Deutsche Bank Ireland chief Fiona Gallagher lands global role
Securities role comes amid deep restructuring of management at loss-making bank
Deutsche Bank chief country officer for Ireland Fiona Gallagher, who has been appointed to the role of global head of the bank’s securities services division. Photograph: Alan Betson
Deutsche Bank has appointed the head of its operations in Ireland, Fiona Gallagher, to the role of global head of its securities services division, putting her in charge of a business in charge of almost €3 trillion of assets.
Ms Gallagher will remain chief country officer for Ireland, where the German banking giant employs 750 people, as she also takes on the global role, which gives her direct responsibility for a further 250 staff. The promotion positions Ms Gallagher as one of the highest-ranking Irish executives in the group.
The bank’s securities services unit provides custody, clearing and settlement as well as securities lending and fund administration services across 30 markets around the world. It had €2.89 trillion of assets under custody at the end of 2016, according to regulatory filings.
‘Strong leadership’John Gibbons
Ms Gallagher joined the Frankfurt-based group in 2004, having previously worked with Barclays and Merrill Lynch in London and New York. At Barclays, the executive worked on a number of debt capital market deals for Irish corporations, including State-owned ESB. She was put in charge of Deutsche Bank in Ireland last July.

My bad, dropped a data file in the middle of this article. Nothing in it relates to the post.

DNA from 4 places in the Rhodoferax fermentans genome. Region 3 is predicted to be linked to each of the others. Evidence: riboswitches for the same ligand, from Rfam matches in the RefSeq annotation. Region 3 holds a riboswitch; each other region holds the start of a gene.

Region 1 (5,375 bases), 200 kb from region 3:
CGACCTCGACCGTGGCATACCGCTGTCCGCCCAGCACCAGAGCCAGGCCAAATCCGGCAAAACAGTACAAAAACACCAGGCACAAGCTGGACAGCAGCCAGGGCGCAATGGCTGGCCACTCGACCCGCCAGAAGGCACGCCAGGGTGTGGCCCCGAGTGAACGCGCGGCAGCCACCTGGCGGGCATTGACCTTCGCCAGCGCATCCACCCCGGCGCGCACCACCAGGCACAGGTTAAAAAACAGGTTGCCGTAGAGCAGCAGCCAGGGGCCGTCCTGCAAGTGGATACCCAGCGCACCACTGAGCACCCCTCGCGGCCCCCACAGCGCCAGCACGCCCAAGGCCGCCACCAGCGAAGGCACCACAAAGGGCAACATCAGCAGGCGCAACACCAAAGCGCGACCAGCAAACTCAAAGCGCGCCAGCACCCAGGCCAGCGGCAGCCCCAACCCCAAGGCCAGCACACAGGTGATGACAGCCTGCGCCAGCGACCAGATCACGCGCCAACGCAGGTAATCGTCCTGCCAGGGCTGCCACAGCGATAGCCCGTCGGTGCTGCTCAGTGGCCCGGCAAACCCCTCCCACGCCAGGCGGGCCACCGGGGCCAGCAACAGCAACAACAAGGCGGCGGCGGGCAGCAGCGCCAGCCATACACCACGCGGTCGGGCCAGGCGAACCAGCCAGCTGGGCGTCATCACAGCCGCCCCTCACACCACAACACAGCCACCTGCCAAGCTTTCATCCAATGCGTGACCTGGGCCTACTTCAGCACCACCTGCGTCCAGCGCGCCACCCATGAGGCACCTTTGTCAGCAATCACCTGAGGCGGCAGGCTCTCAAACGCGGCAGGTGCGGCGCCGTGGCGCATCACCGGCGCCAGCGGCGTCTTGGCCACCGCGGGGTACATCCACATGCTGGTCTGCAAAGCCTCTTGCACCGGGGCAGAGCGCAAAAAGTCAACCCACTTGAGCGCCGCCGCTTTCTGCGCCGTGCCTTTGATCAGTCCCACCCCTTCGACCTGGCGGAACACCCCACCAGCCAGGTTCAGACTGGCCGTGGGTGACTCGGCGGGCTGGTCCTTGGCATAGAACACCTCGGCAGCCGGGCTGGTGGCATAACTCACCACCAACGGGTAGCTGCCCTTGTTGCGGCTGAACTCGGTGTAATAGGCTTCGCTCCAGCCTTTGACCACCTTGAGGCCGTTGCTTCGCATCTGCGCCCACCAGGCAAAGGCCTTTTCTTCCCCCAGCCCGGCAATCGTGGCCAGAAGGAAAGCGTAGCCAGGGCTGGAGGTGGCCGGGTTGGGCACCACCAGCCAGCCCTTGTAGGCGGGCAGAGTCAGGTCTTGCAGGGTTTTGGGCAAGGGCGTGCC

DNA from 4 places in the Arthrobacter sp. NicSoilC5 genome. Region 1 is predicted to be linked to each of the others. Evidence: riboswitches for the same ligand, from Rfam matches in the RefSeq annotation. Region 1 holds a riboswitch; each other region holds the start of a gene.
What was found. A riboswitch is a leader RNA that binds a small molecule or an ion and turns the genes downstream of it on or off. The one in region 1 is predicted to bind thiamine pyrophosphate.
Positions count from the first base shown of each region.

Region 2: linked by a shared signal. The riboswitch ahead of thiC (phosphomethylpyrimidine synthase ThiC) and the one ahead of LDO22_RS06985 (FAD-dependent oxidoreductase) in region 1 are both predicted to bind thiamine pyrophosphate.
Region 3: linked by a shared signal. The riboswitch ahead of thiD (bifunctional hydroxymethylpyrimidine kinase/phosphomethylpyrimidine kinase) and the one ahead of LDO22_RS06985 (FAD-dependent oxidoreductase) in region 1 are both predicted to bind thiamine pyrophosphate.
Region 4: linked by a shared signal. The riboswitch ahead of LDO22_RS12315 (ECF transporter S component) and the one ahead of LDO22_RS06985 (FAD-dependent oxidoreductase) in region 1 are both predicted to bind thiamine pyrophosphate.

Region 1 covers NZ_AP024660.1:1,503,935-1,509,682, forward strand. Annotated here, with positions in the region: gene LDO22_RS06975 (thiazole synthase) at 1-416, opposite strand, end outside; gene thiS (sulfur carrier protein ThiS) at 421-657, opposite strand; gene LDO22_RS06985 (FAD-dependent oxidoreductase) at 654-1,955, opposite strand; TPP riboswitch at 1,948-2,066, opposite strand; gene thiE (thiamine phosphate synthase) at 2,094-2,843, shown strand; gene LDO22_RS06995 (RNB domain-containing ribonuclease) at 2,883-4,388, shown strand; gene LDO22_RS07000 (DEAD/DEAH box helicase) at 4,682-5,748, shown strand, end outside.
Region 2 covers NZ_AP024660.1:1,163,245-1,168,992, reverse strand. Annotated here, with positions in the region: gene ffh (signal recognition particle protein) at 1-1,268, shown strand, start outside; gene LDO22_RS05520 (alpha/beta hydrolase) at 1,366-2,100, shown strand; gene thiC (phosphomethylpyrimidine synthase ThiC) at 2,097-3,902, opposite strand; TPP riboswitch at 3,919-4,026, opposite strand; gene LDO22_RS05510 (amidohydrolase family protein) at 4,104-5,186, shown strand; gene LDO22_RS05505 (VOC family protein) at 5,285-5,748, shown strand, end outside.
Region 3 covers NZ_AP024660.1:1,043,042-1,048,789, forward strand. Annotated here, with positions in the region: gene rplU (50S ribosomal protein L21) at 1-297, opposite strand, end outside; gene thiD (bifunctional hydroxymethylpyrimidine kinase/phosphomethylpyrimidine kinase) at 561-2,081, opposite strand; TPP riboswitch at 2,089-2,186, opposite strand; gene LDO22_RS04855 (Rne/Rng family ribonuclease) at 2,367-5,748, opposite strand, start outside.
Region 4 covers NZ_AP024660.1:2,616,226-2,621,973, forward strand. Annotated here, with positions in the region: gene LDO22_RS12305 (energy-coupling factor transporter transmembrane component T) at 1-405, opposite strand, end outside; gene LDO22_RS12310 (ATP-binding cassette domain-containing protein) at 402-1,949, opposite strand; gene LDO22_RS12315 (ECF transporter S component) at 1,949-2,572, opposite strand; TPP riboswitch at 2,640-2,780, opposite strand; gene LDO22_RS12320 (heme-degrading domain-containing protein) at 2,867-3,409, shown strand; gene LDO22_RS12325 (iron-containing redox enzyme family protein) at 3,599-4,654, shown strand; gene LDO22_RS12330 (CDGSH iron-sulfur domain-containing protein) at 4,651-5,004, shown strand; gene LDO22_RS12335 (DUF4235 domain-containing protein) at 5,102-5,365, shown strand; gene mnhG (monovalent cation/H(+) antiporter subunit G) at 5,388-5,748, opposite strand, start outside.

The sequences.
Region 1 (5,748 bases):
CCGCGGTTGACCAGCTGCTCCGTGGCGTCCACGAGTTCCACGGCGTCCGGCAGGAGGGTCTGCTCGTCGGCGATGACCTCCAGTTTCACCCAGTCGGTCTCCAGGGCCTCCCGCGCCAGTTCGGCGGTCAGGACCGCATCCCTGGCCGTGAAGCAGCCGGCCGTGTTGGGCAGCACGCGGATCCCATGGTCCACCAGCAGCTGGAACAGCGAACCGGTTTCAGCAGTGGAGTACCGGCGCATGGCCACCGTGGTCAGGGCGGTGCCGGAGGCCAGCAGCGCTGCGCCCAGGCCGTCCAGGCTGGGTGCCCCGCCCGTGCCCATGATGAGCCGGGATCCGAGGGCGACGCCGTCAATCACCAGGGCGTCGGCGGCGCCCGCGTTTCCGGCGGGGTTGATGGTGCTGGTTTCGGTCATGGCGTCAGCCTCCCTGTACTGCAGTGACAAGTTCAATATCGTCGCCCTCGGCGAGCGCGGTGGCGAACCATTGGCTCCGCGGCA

This week’s promotion came days after Deutsche Bank replaced its embattled chief executive John Cryan, a former investment banker, on Monday with internal retail banking specialist Christian Sewing. The bank has also installed two deputy chief executives, Karl von Rohr and Garth Ritchie, and analysts and ratings agencies said this week that they expected the new team to preside over another round of deep restructuring at the bank, which has been loss-making for three years.
‘Very positively’The Irish Times
Deutsche Bank, founded in 1870, has been in Ireland since 1991, mainly in the area of global transactions banking, which covers cash management, trade finance, treasury, trust and securities services for global customers. The number of employees in Dublin has more than doubled in the past four years as it expanded its GTB and global technology and operations hubs in Ireland.
While Deutsche Bank has signalled that it will shift business from London to its base in Frankfurt to deal with the fallout of Brexit, “there may be some jobs here or there that come over” to Ireland.